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Graft-Versus-Host Disease

Editor: Oranus Mohammadi Updated: 6/7/2024 9:48:02 PM


Graft-versus-host disease (GVHD) is a systemic disorder occurring when immune cells from transplanted tissue recognize the recipient's body as foreign and attack its cells. In this context, graft refers to transplanted or donated tissue, while host refers to the recipient's tissues. GVHD is a common complication following allogeneic hematopoietic stem cell transplant.[1]

GVHD has traditionally been categorized based on the timing of presentation into acute and chronic, with a cutoff of 100 days post-transplant. These classifications have been further refined based on clinical manifestations accepted by the National Institutes of Health (NIH):

  • Acute classic GVHD presents within 100 days of transplantation with typical clinical features of acute GVHD.
  • Persistent, recurrent, or late-onset acute GVHD manifests with clinical features of classic acute GVHD but after 100 days of transplantation.
  • Classic chronic GVHD presents after 100 days of transplant with classic clinical features of chronic GVHD.
  • Overlap syndrome may occur at any time posttransplant with features of both acute and chronic GVHD.[1]


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GVHD arises from a complex interplay of immunological factors during allogeneic transplantation. The etiology of GVHD involves the recognition of recipient tissues as foreign by donor immune cells, leading to an immune-mediated attack on the host. GVHD occurs in the following settings:

  • Following allogeneic bone transplantation (most common)
  • Following transplantation of solid organs that are rich in lymphoid cells (eg liver)
  • Following transfusion of nonirradiated blood

For GVHD to occur, immunologically competent cells should be transplanted into immunodeficient recipients, and these transferred cells should recognize alloantigens in the host. Other important factors that determine the occurrence and severity of GVHD include:

  • Donor-host factors: The incidence of GVHD increases with unmatched donor transplants, human leukocyte antigen (HLA) disparity, and sex mismatching.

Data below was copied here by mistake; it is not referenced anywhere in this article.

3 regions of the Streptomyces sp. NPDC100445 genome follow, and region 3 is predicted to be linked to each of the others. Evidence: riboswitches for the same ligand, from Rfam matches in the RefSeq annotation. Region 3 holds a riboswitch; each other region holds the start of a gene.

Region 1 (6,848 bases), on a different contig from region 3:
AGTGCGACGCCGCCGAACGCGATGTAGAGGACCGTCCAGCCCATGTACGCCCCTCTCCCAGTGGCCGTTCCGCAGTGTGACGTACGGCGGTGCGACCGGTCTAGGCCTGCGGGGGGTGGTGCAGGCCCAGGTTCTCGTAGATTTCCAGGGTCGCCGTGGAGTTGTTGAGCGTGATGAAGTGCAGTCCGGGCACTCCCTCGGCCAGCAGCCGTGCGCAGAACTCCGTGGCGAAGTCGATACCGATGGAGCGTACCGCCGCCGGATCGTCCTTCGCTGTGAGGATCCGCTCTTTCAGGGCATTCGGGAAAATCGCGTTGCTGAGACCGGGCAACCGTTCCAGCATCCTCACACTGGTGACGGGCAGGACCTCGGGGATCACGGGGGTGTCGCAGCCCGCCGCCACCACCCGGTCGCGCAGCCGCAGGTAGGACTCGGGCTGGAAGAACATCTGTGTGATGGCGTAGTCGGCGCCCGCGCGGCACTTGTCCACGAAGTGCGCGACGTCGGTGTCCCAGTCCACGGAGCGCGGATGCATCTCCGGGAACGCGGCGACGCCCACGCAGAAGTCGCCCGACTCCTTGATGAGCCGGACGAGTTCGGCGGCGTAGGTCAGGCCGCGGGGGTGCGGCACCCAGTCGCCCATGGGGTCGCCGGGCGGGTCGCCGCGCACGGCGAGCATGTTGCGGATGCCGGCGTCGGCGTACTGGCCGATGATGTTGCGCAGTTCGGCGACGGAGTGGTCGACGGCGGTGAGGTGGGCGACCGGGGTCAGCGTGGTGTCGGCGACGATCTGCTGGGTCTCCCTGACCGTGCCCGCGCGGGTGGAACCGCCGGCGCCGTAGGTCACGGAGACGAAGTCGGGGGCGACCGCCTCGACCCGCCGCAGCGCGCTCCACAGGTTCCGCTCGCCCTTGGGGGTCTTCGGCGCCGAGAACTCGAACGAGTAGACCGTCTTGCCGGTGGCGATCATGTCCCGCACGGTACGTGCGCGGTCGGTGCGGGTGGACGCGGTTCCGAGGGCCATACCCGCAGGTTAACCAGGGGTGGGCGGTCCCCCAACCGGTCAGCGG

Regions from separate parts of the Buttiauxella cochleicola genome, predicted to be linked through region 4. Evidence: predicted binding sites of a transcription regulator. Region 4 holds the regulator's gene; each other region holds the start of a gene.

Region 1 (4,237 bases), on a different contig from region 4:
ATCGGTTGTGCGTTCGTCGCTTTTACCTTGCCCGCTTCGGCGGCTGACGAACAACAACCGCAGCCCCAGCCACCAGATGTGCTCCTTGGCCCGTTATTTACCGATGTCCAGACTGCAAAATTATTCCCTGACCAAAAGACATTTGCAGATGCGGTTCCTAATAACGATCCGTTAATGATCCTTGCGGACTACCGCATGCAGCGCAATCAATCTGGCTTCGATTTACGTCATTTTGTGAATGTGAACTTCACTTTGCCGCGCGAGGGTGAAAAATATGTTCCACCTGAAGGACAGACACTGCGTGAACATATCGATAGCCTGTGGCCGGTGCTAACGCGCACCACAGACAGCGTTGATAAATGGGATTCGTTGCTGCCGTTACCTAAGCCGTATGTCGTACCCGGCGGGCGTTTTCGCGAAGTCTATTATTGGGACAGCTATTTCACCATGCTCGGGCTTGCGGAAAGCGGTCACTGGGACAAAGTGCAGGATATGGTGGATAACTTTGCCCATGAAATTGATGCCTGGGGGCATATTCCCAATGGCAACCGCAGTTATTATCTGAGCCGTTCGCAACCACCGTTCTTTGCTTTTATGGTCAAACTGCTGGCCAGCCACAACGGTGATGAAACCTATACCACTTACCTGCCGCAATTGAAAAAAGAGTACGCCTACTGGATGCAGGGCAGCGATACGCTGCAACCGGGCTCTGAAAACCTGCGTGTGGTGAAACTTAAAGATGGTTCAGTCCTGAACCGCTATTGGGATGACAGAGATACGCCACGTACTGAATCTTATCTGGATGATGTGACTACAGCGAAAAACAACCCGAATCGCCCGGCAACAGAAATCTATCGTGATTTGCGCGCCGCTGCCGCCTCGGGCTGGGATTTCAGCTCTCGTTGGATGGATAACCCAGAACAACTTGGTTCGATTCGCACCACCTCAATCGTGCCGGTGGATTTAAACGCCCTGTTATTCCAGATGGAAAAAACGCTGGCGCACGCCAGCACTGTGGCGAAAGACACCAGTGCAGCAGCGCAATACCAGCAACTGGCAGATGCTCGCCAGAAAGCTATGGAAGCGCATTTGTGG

• Stem-cell source factors: Cryopreservation of marrow before infusion and the use of umbilical cord blood decrease the incidence of GVHD.
  • Immune modulation factors: The incidence of GVHD is lower with triple therapy (cyclosporine, methotrexate [MTX], and prednisone) as compared with double therapy (cyclosporine and MTX).[2] In preclinical settings, statins can inhibit antigen-presenting cells (APC) function and reduce the expression of major histocompatibility complex (MHC) class II.[3]
  • Chemotherapy and radiation therapy: High-dose chemotherapy causes local tissue damage and increases circulating cytokine levels, leading to a cytokine storm; this increases the ability of immune cells in the graft to recognize host antigens. Regimens, including total body irradiation, are associated with increased incidence and severity of GVHD compared to chemotherapy alone.[4]


Acute GVHD can occur in up to 50% of patients receiving hematopoietic stem cell transplantation from an HLA-matched sibling.[5][6] The occurrence is typically higher in unmatched donors. The incidence of chronic GVHD ranges from 6% to 80%.[7] GVHD is considered one of the main causes of morbidity and mortality after hematopoietic stem cell transplantation; more than 10% of patients will die from this complication.[8]

Risk factors for acute GVHD include higher degrees of HLA mismatch, prior acute GVHD sex disparity, older age of the donor or recipient, peripheral stem cell recipients, alloimmunization of the donor, cytomegalovirus and Epstein Barr virus seropositivity.[9] These factors collectively contribute to the increased risk of developing acute GVHD following hematopoietic stem cell transplantation.


The immune system's cells are trained early to differentiate between self and nonself cells. The ability to recognize nonself cells depends on the histocompatibility genes, which provide instructions for making a group of related proteins known as major histocompatibility complex (MHC) proteins or HLA.

The histocompatibility genes code for MHC class I proteins on all nucleated cells in the body, and MHC class II molecules are expressed only on APC. During transplantation, the donor tissue, usually obtained from a genetically different individual (an allograft), prompts immune cells in the graft to recognize the recipient's MHC proteins as nonself, triggering an immune response between the donor and the recipient.

Donor cytotoxic CD8 T-cells recognize host tissue as foreign and proliferate to cause severe organ damage (type IV cytotoxic T-cell hypersensitivity reaction). Donor allograft T-cells are the primary effector cells for GVHD, and its pathogenesis can be divided into 3 phases (see Image. GVHD Pathogenesis).

  • Phase 1 (afferent phase): Radiation or chemotherapy before bone marrow transplantation damages recipient tissue, leading to increased levels of inflammatory cytokines and the expression of MHC antigens; this enhances the APC's ability to present alloantigens to the donor T-cells.
  • Phase 2 (efferent phase): This phase is characterized by the interaction of donor T-cells with host APC, leading to their proliferating and differentiation into activated T cells, which release additional inflammatory cytokines.
  • Phase 3 (effector phase): The third phase is characterized by migrating cytotoxic T lymphocytes and natural killer cells to target organs, causing tissue damage and leading to multiorgan failure.[10]

GVHD is a complication that can occur after a stem cell or bone marrow transplant, where the donor's immune cells attack the recipient's tissues; it is a complex process involving multiple cytokines and immune cells. Some critical cytokines involved in the etiopathogenesis of GVHD include: